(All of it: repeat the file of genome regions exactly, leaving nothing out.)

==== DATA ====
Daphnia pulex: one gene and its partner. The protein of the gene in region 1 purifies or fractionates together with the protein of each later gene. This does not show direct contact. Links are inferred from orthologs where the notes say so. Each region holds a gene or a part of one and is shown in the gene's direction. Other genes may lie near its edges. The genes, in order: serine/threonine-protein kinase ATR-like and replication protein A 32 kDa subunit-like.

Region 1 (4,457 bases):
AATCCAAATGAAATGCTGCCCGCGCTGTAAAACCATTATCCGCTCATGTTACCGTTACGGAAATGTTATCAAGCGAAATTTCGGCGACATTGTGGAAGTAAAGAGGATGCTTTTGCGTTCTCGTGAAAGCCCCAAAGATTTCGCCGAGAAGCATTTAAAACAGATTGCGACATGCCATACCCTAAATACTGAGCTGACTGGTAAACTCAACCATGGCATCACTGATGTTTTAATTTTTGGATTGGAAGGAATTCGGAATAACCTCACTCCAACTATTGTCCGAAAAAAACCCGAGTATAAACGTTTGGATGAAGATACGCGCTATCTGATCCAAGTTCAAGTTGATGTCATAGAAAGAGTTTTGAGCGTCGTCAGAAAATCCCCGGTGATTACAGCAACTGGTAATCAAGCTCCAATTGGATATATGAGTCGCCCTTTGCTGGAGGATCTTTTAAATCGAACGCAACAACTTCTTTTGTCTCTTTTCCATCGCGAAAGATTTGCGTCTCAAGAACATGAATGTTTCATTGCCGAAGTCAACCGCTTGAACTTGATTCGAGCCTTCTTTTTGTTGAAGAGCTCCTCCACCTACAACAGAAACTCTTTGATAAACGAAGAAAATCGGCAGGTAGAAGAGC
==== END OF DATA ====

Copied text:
Daphnia pulex: one gene and its partner. The protein of the gene in region 1 purifies or fractionates together with the protein of each later gene. This does not show direct contact. Links are inferred from orthologs where the notes say so. Each region holds a gene or a part of one and is shown in the gene's direction. Other genes may lie near its edges. The genes, in order: serine/threonine-protein kinase ATR-like and replication protein A 32 kDa subunit-like.

Region 1 (4,457 bases):
AATCCAAATGAAATGCTGCCCGCGCTGTAAAACCATTATCCGCTCATGTTACCGTTACGGAAATGTTATCAAGCGAAATTTCGGCGACATTGTGGAAGTAAAGAGGATGCTTTTGCGTTCTCGTGAAAGCCCCAAAGATTTCGCCGAGAAGCATTTAAAACAGATTGCGACATGCCATACCCTAAATACTGAGCTGACTGGTAAACTCAACCATGGCATCACTGATGTTTTAATTTTTGGATTGGAAGGAATTCGGAATAACCTCACTCCAACTATTGTCCGAAAAAAACCCGAGTATAAACGTTTGGATGAAGATACGCGCTATCTGATCCAAGTTCAAGTTGATGTCATAGAAAGAGTTTTGAGCGTCGTCAGAAAATCCCCGGTGATTACAGCAACTGGTAATCAAGCTCCAATTGGATATATGAGTCGCCCTTTGCTGGAGGATCTTTTAAATCGAACGCAACAACTTCTTTTGTCTCTTTTCCATCGCGAAAGATTTGCGTCTCAAGAACATGAATGTTTCATTGCCGAAGTCAACCGCTTGAACTTGATTCGAGCCTTCTTTTTGTTGAAGAGCTCCTCCACCTACAACAGAAACTCTTTGATAAACGAAGAAAATCGGCAGGTAGAAGAGC